Some people suffer from recurrent mouth ulcers (recurrent aphthous stomatitis) and gum problems which may be linked to SLS (sodium lauryl sulfate) found in standard toothpastes.
What is SLS?
Sodium lauryl sulfate (SLS) is a synthetic surfactant added to the majority of toothpastes and shampoos to make them foam.
We should mention here that this foaming effect does not result in a better clean. For years this has been a common misconception, the more foam, the more effective the toothpaste. Toothpastes don't need to be creating the same bubbles as a car wash to attack the bacteria and dislodge trapped food in the nooks and crannies between your teeth.
Why are surfactants added to toothpastes?
There are two main reasons why surfactants are helpful ingredients when it comes to toothpastes. The first is that they lower the surface tension of water, helping to spread the paste throughout your mouth. Secondly, they help rinse away any grime hidden between your teeth.
There are plenty of naturally derived surfactants that can disperse toothpaste throughout your mouth, including sodium cocoyl glutamate. But because of its low cost, very few marketed toothpastes contain a surfactant other than SLS. However, this ingredient may cause severe gum irritation leading to gingivitis and has been found to interfere with the effectiveness of fluoride against dental cavities in fluoride containing toothpastes.
There have been a number of studies on mouth ulcers and SLS in toothpaste, but the evidence is mixed. Some have reported a 70% reduction in mouth ulcers after using an SLS- free toothpaste. But other studies found no significant change. However, those affected with recurrent mouth ulcers did report a reduction in pain and speedier healing of their ulcers when using an SLS- free dentifrice.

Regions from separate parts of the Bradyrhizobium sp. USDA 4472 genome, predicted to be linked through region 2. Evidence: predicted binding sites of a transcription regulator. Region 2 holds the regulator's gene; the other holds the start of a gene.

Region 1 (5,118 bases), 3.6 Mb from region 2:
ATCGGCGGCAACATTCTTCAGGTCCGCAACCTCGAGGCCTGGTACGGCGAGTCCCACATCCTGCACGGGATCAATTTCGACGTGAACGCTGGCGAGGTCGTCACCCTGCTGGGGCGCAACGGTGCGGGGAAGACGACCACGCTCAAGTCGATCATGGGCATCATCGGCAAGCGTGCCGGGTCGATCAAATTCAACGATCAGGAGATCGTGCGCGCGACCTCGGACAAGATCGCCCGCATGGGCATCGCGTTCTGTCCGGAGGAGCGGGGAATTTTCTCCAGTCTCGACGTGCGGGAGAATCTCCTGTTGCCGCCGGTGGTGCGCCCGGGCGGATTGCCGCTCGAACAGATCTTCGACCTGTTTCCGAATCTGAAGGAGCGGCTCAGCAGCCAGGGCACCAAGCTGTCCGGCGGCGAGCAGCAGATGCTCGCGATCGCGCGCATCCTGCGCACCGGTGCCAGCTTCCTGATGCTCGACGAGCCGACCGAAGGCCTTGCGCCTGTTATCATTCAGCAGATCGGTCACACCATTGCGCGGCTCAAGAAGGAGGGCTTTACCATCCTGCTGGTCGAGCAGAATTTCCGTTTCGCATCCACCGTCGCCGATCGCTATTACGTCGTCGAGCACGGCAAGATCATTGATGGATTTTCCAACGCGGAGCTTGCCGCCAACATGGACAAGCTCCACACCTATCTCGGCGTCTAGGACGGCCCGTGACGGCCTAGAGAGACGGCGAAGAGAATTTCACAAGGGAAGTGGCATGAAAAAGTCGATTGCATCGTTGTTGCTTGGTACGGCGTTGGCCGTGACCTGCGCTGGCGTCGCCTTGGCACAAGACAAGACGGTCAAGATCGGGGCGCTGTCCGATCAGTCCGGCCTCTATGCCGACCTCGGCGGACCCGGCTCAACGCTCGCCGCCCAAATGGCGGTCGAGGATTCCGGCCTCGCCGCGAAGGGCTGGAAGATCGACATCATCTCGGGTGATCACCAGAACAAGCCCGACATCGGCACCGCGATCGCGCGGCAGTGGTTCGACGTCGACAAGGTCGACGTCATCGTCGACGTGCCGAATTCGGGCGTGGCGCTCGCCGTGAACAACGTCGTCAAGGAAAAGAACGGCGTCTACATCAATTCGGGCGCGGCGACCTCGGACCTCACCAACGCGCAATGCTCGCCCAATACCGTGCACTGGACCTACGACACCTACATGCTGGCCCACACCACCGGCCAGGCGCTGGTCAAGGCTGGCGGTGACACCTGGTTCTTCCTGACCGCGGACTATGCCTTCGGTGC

So, if you get mouth ulcers, it might help to switch to a toothpaste without SLS.
Brushing with SLS-free toothpaste
At Naked Company, we are passionate about making all of our bathroom and oral care products as clean and natural as possible. Because of the mixed evidence in scientific studies surrounding SLS containing toothpastes, we decided to omit this ingredient from Dental Crush from day one. Dental Crush is also free of triclosan, DEA, Carrageenan and any other harsh chemicals, keeping your teeth clean and healthy without causing further sensitivity.
What's the difference between SLS and SLSA?
In this article, we should tackle a few misconceptions and clarify any differences between SLS and SLSA. The two ingredients look and sound very similar but SLSA is 100% natural, derived from coconut and palm oils. SLSA has a larger molecular size, making it skin friendly without the irritation potential of SLS. We use SLSA in Bath Crumble to create our blanketing bubbles. We only use Ecocerts Organic SLSA.